TALLCHIEF

AMERICA'S PRIMA BALLERINA

“I was born with music that flowed through my body as naturally as blood in my veins,” explains Tallchief, who, with Wells, describes her early life in lyrical and compelling prose. This brief biography follows Tallchief from her earliest dancing memories at age three until she begins formal training at seventeen. The narrative is skillfully crafted, using Tallchief’s words to give voice to the whole; the authors highlight not only the early years of an artist, but the difficulty of growing up Native American in a culture that made it illegal for Tallchief to practice the language, religion, or ceremonies of her ancestors. Soft pastel illustrations in a style that recalls Degas are a luminous, often astonishing addition to this moving and joyful introductory biography; balletomanes will hope that a continuation of Tallchief’s history is in the works. (Picture book. 7-10)

Pub Date: Oct. 1, 1999

ISBN: 0-670-88756-0

Page Count: 32

Publisher: Viking

Review Posted Online: May 20, 2010

Kirkus Reviews Issue: Oct. 15, 1999

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THE COLORS OF US

This vibrant, thoughtful book from Katz (Over the Moon, 1997) continues her tribute to her adopted daughter, Lena, born in Guatemala. Lena is “seven. I am the color of cinnamon. Mom says she could eat me up”; she learns during a painting lesson that to get the color brown, she will have to “mix red, yellow, black, and white paints.” They go for a walk to observe the many shades of brown: they see Sonia, who is the color of creamy peanut butter; Isabella, who is chocolate brown; Lucy, both peachy and tan; Jo-Jin, the color of honey; Kyle, “like leaves in fall”; Mr. Pellegrino, the color of pizza crust, golden brown. Lena realizes that every shade is beautiful, then mixes her paints accordingly for portraits of her friends—“The colors of us!” Bold illustrations celebrate diversity with a child’s open-hearted sensibility and a mother’s love. (Picture book. 6-8)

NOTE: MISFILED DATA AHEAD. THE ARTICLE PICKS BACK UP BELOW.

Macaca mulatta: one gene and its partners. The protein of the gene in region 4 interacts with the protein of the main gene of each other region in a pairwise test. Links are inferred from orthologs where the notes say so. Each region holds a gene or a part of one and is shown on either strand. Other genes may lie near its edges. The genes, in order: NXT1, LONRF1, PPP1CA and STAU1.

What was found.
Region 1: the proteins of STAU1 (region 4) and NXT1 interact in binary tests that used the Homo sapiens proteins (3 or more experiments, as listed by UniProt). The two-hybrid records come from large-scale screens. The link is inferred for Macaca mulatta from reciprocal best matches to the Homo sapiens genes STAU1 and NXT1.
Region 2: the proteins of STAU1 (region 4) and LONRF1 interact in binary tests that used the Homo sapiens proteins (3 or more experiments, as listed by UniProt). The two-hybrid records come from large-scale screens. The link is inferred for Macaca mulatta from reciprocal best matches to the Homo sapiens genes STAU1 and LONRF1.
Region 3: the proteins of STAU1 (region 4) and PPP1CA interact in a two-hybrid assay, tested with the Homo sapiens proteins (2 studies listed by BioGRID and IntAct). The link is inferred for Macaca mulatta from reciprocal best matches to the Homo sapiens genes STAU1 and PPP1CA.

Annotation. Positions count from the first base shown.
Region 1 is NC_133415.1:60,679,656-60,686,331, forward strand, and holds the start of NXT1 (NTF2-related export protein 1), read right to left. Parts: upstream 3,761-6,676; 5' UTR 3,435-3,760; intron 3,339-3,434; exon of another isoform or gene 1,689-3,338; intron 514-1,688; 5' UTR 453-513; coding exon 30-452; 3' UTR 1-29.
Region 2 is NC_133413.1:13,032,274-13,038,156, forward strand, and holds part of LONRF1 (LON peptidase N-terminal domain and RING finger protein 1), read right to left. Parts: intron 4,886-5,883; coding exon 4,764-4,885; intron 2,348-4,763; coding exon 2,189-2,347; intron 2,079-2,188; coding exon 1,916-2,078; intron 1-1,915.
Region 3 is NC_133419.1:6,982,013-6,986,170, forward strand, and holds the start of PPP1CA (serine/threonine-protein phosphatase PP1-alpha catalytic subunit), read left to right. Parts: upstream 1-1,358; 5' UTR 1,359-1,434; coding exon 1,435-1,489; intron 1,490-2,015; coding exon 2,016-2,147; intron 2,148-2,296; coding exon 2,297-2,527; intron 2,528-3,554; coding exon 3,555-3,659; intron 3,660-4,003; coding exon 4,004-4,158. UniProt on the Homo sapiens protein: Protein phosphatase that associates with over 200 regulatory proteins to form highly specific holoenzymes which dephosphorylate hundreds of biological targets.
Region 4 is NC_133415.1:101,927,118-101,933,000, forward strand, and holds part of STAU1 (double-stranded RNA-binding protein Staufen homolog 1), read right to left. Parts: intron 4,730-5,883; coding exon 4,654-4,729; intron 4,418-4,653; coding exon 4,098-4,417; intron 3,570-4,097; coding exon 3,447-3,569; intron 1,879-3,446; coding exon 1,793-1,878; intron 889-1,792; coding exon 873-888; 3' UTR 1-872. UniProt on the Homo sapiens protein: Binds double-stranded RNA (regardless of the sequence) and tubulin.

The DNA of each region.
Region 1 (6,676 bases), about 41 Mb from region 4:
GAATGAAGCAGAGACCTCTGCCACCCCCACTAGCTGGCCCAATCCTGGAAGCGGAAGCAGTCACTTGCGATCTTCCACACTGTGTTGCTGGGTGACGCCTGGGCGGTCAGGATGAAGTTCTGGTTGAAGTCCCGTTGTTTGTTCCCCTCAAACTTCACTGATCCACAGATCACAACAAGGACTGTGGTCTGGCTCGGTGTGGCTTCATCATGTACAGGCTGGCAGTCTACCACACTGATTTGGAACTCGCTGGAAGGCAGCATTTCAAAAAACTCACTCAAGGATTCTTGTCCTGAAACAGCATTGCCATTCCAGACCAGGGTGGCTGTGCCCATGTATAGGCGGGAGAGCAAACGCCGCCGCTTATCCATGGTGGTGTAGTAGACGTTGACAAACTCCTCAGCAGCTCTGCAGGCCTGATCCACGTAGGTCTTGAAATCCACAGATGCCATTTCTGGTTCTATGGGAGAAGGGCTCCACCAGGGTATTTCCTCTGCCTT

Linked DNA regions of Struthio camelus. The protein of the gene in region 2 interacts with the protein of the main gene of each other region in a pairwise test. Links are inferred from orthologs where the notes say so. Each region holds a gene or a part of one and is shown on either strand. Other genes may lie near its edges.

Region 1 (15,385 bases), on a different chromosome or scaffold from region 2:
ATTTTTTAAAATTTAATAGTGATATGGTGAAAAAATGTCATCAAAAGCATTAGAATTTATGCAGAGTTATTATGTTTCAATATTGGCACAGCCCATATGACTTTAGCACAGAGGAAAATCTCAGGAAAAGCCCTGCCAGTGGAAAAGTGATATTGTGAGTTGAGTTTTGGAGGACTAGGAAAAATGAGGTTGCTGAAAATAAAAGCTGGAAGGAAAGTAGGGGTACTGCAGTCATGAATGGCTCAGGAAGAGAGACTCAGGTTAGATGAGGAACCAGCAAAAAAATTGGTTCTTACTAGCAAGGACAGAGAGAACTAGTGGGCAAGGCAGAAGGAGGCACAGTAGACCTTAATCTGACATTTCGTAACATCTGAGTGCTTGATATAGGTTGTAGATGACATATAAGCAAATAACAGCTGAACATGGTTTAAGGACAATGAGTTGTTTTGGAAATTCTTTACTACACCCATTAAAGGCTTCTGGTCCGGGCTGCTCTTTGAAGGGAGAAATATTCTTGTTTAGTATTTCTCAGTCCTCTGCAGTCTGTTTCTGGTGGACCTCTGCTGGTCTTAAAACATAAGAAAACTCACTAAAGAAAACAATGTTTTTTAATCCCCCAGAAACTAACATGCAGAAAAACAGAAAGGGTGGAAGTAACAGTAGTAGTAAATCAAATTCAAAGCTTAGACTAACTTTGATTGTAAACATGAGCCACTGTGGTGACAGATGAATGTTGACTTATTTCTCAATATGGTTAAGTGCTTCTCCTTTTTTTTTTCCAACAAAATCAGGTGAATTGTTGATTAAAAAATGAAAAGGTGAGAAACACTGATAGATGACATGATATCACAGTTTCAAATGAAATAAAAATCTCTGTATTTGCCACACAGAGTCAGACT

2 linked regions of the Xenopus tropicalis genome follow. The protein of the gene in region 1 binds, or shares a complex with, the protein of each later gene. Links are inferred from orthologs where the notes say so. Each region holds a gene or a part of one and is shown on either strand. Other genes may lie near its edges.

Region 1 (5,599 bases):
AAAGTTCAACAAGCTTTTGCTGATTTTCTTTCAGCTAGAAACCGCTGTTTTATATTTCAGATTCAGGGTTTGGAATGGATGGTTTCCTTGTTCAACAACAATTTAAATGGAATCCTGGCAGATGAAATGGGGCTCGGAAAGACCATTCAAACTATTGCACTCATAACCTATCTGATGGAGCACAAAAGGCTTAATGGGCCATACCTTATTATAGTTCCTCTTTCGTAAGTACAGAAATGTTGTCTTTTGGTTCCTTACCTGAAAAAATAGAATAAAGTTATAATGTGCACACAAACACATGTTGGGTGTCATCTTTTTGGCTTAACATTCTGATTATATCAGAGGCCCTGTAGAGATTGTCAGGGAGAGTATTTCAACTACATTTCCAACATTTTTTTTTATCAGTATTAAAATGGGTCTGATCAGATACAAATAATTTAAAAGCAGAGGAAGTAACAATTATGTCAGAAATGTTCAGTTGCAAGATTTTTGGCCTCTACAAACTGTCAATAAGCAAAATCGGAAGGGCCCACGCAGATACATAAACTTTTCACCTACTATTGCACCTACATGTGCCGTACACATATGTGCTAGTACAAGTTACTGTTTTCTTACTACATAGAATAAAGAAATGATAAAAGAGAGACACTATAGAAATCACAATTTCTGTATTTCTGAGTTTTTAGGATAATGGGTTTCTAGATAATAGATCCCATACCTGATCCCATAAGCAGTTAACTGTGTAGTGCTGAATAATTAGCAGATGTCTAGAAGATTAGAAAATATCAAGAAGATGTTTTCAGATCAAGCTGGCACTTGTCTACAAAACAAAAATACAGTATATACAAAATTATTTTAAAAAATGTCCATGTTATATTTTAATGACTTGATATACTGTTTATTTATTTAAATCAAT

Pub Date: Sept. 1, 1999

ISBN: 0-8050-5864-8

Page Count: 28

Publisher: Henry Holt

Review Posted Online: May 20, 2010

Kirkus Reviews Issue: July 15, 1999

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TASTY BABY BELLY BUTTONS

PLB 0-679-99369-X Inspired by local versions of a popular Japanese folktale, Sierra (Antarctic Antics, 1998, etc.) recasts a yarn that usually stars Momotaro, or “Peach Boy,” with a female lead. When giant, ogre-like oni take away all the village’s babies to make snacks of their tasty navels, little Uriko-hime is left behind; she was born from a melon, and so has no belly button. Gathering up a small band of animal companions along the way, Uriko tricks the monsters into walloping themselves with clubs, and rescues the children, leaving delicious millet dumplings behind in consolation. Clad in a flowing, watermelon-colored kimono, Uriko makes a doughty heroine, equally skilled in cookery and swordplay; So’s art has a traditional look, with theatrically gesturing figures, busy crowd scenes, and energetic brushwork. A vigorously told comic adventure. (Picture book/folklore. 7-9)

Pub Date: May 1, 1999

ISBN: 0-679-89369-5

Page Count: 40

Publisher: Knopf

Review Posted Online: May 20, 2010

Kirkus Reviews Issue: May 1, 1999

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